Snoring is linked with memory and thinking decline
Updated: Mar 2
A resent research published in the medical journal of the American Academy of Neurology has determined that snoring may have a close relation to memory and thinking problem at an earlier age. The study shows that abnormal breathing patterns during night's sleep such as heavy snoring, sleep apnea, etc. are more common in patients of retirement age. Thus these conditions affect more than 50% of men and 26% of women. For the study there were analyzed 2,470 medical stories of patients aged between 55 and 90 years. Patients were categorized as those suffering from Alzheimer’s condition, in early stage of MCI (mild cognitive impairment), and those who have no thinking and memory concerns.
The results emphasized that participants who suffered from snoring were diagnosed with MCI or Alzheimer on average 10 years earlier than participants who didn’t suffer from this medical condition. For instance, those patients who had sleep breathing concerns developed Alzheimer five years earlier than those who didn't suffer from this condition. And those who suffered from snoring developed MCI nearly at the age of 77, while those who didn’t at the age of 90. Findings have concluded that there is a strong relation between thinking and memory declines and snoring. They proved to be very useful and laid a foundation for further studies in this area.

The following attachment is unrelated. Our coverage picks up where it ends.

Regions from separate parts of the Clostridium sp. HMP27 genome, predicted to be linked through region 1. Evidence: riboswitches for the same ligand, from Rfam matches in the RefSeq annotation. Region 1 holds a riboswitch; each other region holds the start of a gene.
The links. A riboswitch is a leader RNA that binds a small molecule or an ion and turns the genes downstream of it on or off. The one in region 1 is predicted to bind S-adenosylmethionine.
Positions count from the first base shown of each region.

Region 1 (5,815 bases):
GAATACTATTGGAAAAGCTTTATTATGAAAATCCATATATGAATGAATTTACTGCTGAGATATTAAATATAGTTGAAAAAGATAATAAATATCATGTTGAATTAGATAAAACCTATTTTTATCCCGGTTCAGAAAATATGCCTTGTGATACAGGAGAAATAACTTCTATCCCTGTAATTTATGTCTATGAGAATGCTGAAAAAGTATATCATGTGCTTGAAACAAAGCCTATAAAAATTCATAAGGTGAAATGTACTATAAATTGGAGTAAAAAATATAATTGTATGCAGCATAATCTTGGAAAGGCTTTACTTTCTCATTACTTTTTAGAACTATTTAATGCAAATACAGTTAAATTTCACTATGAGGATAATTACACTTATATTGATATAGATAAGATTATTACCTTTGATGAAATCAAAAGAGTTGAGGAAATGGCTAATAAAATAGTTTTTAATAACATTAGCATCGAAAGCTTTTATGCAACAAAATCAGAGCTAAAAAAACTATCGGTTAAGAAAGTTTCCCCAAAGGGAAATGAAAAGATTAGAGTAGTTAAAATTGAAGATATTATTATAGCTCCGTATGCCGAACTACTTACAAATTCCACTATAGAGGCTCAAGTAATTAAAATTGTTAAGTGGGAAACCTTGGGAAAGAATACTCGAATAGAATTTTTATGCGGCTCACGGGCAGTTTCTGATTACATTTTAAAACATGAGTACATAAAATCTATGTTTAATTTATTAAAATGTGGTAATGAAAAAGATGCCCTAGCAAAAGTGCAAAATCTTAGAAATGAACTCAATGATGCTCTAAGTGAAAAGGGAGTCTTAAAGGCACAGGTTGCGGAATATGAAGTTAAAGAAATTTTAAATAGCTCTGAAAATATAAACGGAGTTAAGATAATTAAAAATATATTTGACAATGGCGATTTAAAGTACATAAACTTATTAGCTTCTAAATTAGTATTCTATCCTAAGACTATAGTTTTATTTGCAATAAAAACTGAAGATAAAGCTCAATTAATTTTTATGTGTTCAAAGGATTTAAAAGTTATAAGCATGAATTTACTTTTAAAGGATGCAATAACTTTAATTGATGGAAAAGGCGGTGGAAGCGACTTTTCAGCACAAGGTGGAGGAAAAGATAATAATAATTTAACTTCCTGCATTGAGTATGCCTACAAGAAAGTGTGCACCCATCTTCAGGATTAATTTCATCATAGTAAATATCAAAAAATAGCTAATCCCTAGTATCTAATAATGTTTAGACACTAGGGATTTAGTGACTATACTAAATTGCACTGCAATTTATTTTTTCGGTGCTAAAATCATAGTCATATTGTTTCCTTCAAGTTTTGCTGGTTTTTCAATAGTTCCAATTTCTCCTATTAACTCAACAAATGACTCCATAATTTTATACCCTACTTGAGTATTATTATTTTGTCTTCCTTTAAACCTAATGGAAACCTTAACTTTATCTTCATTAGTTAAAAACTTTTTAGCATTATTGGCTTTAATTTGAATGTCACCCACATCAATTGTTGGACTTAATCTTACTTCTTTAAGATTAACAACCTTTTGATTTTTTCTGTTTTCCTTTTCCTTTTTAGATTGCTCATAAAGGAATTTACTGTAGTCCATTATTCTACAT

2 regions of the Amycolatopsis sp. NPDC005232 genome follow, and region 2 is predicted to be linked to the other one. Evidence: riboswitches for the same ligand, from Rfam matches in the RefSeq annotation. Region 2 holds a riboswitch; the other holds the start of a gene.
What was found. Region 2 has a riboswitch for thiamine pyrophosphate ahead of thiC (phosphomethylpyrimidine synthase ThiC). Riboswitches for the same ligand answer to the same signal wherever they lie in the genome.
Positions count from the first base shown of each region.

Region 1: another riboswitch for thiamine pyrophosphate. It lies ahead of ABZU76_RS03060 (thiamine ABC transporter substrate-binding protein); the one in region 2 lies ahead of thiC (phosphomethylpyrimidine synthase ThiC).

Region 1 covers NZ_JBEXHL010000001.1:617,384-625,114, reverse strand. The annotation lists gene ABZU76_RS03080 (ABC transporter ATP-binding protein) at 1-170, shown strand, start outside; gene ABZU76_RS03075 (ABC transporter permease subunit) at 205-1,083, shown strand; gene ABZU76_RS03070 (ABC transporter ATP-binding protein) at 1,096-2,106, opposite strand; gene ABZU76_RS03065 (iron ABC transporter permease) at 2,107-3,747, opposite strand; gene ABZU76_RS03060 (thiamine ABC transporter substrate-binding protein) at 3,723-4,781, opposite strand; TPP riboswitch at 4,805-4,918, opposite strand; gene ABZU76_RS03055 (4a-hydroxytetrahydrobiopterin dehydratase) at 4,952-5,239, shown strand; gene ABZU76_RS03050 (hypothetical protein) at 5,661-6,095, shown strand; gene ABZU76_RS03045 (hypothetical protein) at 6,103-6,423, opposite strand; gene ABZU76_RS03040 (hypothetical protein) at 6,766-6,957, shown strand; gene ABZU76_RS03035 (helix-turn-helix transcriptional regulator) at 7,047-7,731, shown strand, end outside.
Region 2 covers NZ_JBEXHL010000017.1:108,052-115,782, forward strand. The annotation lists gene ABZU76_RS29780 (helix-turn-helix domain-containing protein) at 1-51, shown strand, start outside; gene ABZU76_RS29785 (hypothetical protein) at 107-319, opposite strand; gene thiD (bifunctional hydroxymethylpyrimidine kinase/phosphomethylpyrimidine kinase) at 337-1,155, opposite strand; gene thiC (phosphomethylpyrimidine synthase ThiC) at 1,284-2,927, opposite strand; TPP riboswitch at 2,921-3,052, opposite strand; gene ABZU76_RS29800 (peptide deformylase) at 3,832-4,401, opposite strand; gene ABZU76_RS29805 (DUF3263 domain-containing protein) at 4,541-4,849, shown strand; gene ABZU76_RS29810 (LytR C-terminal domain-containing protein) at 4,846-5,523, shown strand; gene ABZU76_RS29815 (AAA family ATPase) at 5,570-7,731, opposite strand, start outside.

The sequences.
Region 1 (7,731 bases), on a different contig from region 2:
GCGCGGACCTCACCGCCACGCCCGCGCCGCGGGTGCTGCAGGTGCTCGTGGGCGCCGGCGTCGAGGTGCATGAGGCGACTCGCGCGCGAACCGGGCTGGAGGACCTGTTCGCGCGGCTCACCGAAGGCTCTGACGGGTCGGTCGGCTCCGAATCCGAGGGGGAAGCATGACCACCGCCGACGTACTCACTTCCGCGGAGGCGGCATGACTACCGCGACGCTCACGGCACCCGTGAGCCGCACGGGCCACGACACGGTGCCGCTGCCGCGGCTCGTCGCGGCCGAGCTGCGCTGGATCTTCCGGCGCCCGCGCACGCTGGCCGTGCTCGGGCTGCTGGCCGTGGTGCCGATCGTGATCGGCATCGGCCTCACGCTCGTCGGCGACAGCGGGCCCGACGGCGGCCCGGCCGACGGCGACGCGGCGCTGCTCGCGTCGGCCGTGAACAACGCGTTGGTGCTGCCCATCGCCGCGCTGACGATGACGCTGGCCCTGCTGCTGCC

Ricardo S. Osorio, Tyler Gumb, Elizabeth Pirraglia, Andrew W. Varga, Shou-En Lu, Jason Lim, Margaret E. Wohlleber, Emma L. Ducca, Viachaslau Koushyk, Lidia Glodzik, Lisa Mosconi, Indu Ayappa, David M. Rapoport, Mony J. De Leon. Sleep-disordered breathing advances cognitive decline in the elderly. Neurology, April 2015.